That's right on. If I personally break the law, I get thrown in jail and have my life ruined, at least for the term of the sentence. A company, which is treated pretty much as a person in the eyes of the law, should have its life ruined as result of breaking the law. If ruining the company is too harsh for the employees involved, we should definitly make the managment personally liable for deliberate law breaking.
post #18 of 60
Quote:
Originally Posted by solipsism View Post

When has the patent process ever been about anything other than registering ideas first?

It really should have been about particular implementation of an idea. Not just the concept itself, which the process have devolved into.

In the old days, patents are granted on real product, not concept drawings. Return to that old standard would solve a lot of problems exist in patents these days.
post #19 of 60
Quote:
Originally Posted by melgross View Post

As for Google's fine. These companies are all so rich these days, that the fines are just tempory set-backs. If a company wants to do something, they won't allow a fine to prevent them from doing it. Microsoft has been fined billions of dollars over the years from the US and the EU, but it hasn't prevented them from continuing to flout the rules.

In order to prevent companies from doing these things, fines have to be even larger, or somehow tied to profits or gross sales.

Mel and/or Anonymouse, what is the "thing" that Google did that they need to be prevented from doing again with this rumored 500K fine? I' haven't seen any clear indication that Google themselves did anything.
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post #20 of 60
Quote:
Originally Posted by xsu View Post

It really should have been about particular implementation of an idea. Not just the concept itself, which the process have devolved into.

In the old days, patents are granted on real product, not concept drawings. Return to that old standard would solve a lot of problems exist in patents these days.

Wouldnt that have made it impossible to patent, say, the concept of the telephone, only various implementations of the telephone, thus leading to very fractured telephone system design that would inhibit the growth of communication for generations to come?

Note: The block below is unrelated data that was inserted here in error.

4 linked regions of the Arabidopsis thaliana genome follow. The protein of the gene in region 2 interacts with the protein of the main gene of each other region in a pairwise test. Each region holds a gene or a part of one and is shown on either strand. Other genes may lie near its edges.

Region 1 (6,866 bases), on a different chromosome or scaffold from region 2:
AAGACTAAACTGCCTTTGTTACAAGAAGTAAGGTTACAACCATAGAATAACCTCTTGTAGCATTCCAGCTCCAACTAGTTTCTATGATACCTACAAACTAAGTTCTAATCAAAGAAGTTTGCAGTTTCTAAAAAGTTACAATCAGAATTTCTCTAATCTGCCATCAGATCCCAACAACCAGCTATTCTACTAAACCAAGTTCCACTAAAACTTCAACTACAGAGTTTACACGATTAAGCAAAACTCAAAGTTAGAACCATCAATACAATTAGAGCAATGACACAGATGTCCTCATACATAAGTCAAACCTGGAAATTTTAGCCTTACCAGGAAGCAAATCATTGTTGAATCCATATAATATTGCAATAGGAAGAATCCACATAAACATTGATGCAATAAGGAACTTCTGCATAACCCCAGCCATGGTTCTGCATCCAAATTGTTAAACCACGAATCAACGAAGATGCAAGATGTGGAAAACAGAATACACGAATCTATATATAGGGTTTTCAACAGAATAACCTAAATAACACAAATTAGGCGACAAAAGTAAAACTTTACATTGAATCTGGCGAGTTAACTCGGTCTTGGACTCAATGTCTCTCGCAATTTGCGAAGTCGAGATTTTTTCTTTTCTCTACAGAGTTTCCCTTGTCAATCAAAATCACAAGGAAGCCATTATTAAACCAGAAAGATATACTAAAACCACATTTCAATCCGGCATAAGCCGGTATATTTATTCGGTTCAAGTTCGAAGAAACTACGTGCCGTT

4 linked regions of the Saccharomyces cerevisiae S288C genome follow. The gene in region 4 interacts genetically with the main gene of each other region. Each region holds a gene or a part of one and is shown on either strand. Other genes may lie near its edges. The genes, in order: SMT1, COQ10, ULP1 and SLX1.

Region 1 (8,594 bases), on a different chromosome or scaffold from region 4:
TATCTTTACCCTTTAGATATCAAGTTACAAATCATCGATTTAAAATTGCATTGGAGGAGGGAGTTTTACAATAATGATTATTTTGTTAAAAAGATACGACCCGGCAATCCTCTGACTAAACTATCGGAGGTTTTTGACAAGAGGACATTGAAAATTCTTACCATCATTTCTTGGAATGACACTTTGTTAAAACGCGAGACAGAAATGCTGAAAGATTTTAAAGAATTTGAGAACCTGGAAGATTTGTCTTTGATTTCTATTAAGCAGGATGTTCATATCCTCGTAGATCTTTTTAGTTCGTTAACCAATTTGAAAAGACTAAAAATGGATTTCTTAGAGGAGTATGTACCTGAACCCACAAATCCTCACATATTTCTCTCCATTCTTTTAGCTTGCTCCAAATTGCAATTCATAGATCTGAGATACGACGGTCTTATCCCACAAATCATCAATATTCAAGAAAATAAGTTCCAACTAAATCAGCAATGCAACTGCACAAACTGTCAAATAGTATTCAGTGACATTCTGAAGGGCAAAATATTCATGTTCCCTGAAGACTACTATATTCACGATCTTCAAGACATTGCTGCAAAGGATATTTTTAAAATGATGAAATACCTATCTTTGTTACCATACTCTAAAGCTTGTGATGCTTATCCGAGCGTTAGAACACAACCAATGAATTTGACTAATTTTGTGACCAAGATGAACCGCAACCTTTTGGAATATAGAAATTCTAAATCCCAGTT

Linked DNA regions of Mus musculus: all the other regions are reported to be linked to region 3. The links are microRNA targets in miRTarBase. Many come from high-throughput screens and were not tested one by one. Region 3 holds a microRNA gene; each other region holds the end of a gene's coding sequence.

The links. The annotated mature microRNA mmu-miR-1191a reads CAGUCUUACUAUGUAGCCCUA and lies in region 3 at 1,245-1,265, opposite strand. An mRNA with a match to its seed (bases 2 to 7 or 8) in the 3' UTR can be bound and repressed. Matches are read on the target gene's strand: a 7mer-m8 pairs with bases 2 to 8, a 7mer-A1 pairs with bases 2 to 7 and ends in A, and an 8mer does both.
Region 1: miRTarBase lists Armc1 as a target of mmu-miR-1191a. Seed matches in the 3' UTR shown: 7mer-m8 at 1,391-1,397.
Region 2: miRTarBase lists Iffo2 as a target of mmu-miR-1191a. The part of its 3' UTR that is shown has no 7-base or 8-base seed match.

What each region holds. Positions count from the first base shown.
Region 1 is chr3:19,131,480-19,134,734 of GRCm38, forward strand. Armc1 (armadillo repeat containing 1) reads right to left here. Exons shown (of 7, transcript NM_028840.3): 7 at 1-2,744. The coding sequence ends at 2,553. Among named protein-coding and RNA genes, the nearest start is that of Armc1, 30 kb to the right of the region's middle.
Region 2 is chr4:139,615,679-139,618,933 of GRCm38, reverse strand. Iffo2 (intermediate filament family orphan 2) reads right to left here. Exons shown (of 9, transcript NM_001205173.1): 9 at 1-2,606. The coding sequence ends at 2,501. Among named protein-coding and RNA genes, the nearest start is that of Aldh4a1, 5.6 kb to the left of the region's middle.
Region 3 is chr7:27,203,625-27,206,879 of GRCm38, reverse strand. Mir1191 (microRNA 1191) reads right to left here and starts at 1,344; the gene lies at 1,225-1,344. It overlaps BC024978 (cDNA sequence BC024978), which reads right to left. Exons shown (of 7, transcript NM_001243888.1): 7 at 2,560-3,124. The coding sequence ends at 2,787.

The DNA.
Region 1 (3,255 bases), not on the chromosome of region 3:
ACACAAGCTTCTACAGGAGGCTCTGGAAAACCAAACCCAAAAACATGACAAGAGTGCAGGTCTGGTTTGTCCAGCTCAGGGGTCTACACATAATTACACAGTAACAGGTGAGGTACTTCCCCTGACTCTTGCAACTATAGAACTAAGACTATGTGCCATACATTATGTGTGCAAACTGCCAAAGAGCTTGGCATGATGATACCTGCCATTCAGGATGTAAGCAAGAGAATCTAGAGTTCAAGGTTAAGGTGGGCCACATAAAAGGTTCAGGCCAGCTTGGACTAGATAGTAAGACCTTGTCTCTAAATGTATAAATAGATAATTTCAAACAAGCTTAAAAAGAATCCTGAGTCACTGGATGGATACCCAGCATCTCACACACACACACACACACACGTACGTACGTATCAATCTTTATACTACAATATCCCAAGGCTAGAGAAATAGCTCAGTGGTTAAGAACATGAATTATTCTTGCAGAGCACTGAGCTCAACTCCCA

I have yet to hear a single fix for the patent system that isnt itself riddled with countless pitfalls.
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post #21 of 60
Quote:
Originally Posted by anonymouse View Post

Or, make it a criminal rather than a civil offense and put the CEOs in jail.

That's not likely to happen, so, yes, the only way to stop this sort of illegal behavior is to make the fines so large that it would put a company out of business to pay them. . .

the cost of breaking the law has to be staggering, or at least potentially and unpredictably so, something on the order of 1-5 years total revenues so that it can potentially bankrupt them.

Since the DoJ also has active Apple investigations in progress, how many years revenue should Apple lose if found in violation of US laws? There's claims that Amazon (and Google?) met resistance on securing record label deals due to heavy and illegal pressure from Apple on the record companies that already had deals in place on iTunes.

http://www.tuaw.com/2010/06/03/doj-expands-apple-probe/

http://www.mobiledia.com/news/71868.html

EDIT: I suspect the lack of comments on this will be all that needs to be said
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post #22 of 60
Shh...you insane? This is AppleInsider! Steve Jobs is God and Apple is the kingdom of heaven. They do no wrong. It's the laws that are illegal and should therefore be changed. God forbid punishing Apple!

Quote:
Originally Posted by Gatorguy View Post

Since the DoJ also has active Apple investigations in progress, how many years revenue should Apple lose if found in violation of US laws? There's claims that Amazon (and Google?) met resistance on securing record label deals due to heavy and illegal pressure from Apple.

http://www.tuaw.com/2010/06/03/doj-expands-apple-probe/

http://www.mobiledia.com/news/71868.html
post #23 of 60
Quote:
Originally Posted by Moshe View Post

Maybe I'm missing something, but why not just design a dock shaped like a sideways "L" with the connector on the vertical member?